I hate all this because we really need smart VCs to find and fund digital innovation, since the government has essentially given up on digital technology innovation (at least during the last eight years). I just wish VCs were better at what they do. 2008 was a horrible year for VCs – worse for their management-fee-less investors; 2009 is likely to be worse.

The 2008 presidential campaign horrified and delighted me. It horrified me because many of the presidential candidates – from both parties – could not spell I n t e r n e t; just as many failed to understand – even late in the game – that people under the age of 25 get their news from sources other than newspapers and Brian Williams. The same campaign delighted me with how at least one candidate used digital technology to connect to his supporters and donors. He “got it” – and he won.

I was also horrified with the lack of specificity about technology issues and policies with which many of the candidates seemed way too comfortable. I wrote a column about this and got some nasty emails, but the facts were the facts: some candidates talked a lot about digital technology, technology innovation, technology policy and technology funding; other candidates said virtually nothing – and in a few cases, absolutely nothing – about information technology. It’s almost as frustrating as our obsession with avoiding any discussion about physical infrastructure over the past few decades. I guess when a bridge collapses and no one’s there, it doesn’t really collapse.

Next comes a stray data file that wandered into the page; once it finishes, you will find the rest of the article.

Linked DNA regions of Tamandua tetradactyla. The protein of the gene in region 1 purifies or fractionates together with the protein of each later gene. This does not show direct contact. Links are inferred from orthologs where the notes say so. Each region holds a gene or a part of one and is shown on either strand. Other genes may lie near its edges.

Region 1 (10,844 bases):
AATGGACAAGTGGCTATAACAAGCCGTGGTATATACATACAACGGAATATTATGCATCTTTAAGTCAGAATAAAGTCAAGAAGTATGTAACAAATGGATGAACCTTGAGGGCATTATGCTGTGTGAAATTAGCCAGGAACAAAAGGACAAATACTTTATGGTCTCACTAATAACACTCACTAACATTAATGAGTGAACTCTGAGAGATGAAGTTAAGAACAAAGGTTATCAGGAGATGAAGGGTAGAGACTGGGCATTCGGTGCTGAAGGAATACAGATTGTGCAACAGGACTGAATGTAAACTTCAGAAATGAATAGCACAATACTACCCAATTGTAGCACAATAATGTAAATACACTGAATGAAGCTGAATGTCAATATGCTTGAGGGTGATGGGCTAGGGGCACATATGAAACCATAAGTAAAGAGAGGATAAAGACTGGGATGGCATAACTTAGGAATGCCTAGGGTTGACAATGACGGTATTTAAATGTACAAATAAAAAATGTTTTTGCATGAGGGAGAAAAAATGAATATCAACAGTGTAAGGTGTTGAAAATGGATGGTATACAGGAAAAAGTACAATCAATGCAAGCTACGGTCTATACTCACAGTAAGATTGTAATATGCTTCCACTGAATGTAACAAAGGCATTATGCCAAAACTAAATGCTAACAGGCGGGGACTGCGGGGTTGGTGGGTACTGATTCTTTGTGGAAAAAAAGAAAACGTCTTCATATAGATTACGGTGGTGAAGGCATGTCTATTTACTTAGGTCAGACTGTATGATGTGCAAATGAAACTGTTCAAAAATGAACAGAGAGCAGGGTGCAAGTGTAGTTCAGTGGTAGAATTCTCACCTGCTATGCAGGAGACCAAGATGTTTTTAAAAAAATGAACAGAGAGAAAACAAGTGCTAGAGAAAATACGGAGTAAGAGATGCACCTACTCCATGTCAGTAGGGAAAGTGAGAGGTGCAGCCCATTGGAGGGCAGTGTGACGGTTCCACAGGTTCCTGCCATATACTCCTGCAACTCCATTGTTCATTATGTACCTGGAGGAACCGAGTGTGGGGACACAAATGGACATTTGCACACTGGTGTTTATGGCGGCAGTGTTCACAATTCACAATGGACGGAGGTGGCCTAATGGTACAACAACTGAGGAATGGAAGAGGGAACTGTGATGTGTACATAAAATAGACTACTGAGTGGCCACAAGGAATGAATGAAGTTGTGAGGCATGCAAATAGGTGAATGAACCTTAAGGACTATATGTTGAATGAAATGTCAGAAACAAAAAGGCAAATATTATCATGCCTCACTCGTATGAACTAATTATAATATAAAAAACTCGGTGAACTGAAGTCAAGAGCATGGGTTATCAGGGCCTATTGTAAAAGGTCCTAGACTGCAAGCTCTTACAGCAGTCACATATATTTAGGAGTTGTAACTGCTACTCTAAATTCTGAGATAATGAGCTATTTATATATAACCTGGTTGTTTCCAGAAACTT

I really liked the new technology delivery models that matured in 2008. Software-as-a-service is real: it works well and is cost-effective for the companies that understand how it can be leveraged. Hardware-as-a-service has also taken off. We may well mark 2008 as the year when SaaS and HaaS took off as legitimate technology delivery models.

Other delivery models also (almost) matured in 2008, especially cloud computing. I realize that C2 is far from fully baked, but I love all the attention it got in 2008. Even Larry Ellison failed to derail it.